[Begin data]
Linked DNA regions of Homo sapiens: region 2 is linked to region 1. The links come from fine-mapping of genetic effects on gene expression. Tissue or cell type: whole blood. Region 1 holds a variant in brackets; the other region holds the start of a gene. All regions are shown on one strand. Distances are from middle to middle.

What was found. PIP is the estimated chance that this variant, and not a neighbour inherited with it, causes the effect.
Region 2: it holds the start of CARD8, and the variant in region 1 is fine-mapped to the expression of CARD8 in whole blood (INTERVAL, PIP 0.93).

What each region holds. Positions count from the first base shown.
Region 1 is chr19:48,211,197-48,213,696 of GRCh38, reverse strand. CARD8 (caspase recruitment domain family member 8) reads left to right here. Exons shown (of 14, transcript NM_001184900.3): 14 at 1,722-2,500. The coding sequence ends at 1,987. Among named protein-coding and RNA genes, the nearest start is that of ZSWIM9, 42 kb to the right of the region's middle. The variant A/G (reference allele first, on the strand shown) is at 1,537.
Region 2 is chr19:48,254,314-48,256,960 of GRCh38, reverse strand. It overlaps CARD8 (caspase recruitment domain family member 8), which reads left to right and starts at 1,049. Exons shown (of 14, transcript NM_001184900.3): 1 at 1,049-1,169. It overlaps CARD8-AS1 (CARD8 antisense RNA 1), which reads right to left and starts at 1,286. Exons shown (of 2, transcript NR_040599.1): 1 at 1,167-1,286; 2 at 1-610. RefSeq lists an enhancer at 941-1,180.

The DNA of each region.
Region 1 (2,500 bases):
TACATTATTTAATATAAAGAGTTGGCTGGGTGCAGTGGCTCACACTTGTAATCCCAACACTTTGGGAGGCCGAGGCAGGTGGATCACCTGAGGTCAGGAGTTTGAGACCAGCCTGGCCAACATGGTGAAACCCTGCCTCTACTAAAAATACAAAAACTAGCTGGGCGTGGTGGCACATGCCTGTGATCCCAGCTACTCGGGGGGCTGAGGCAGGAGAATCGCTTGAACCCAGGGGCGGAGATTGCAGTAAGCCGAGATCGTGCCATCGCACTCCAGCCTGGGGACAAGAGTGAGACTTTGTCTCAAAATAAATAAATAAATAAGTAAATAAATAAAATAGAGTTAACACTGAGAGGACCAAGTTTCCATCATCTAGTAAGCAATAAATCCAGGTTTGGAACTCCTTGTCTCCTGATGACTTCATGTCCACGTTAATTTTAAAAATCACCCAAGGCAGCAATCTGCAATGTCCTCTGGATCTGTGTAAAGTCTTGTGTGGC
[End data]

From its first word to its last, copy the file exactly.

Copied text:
Linked DNA regions of Homo sapiens: region 2 is linked to region 1. The links come from fine-mapping of genetic effects on gene expression. Tissue or cell type: whole blood. Region 1 holds a variant in brackets; the other region holds the start of a gene. All regions are shown on one strand. Distances are from middle to middle.

What was found. PIP is the estimated chance that this variant, and not a neighbour inherited with it, causes the effect.
Region 2: it holds the start of CARD8, and the variant in region 1 is fine-mapped to the expression of CARD8 in whole blood (INTERVAL, PIP 0.93).

What each region holds. Positions count from the first base shown.
Region 1 is chr19:48,211,197-48,213,696 of GRCh38, reverse strand. CARD8 (caspase recruitment domain family member 8) reads left to right here. Exons shown (of 14, transcript NM_001184900.3): 14 at 1,722-2,500. The coding sequence ends at 1,987. Among named protein-coding and RNA genes, the nearest start is that of ZSWIM9, 42 kb to the right of the region's middle. The variant A/G (reference allele first, on the strand shown) is at 1,537.
Region 2 is chr19:48,254,314-48,256,960 of GRCh38, reverse strand. It overlaps CARD8 (caspase recruitment domain family member 8), which reads left to right and starts at 1,049. Exons shown (of 14, transcript NM_001184900.3): 1 at 1,049-1,169. It overlaps CARD8-AS1 (CARD8 antisense RNA 1), which reads right to left and starts at 1,286. Exons shown (of 2, transcript NR_040599.1): 1 at 1,167-1,286; 2 at 1-610. RefSeq lists an enhancer at 941-1,180.

The DNA of each region.
Region 1 (2,500 bases):
TACATTATTTAATATAAAGAGTTGGCTGGGTGCAGTGGCTCACACTTGTAATCCCAACACTTTGGGAGGCCGAGGCAGGTGGATCACCTGAGGTCAGGAGTTTGAGACCAGCCTGGCCAACATGGTGAAACCCTGCCTCTACTAAAAATACAAAAACTAGCTGGGCGTGGTGGCACATGCCTGTGATCCCAGCTACTCGGGGGGCTGAGGCAGGAGAATCGCTTGAACCCAGGGGCGGAGATTGCAGTAAGCCGAGATCGTGCCATCGCACTCCAGCCTGGGGACAAGAGTGAGACTTTGTCTCAAAATAAATAAATAAATAAGTAAATAAATAAAATAGAGTTAACACTGAGAGGACCAAGTTTCCATCATCTAGTAAGCAATAAATCCAGGTTTGGAACTCCTTGTCTCCTGATGACTTCATGTCCACGTTAATTTTAAAAATCACCCAAGGCAGCAATCTGCAATGTCCTCTGGATCTGTGTAAAGTCTTGTGTGGC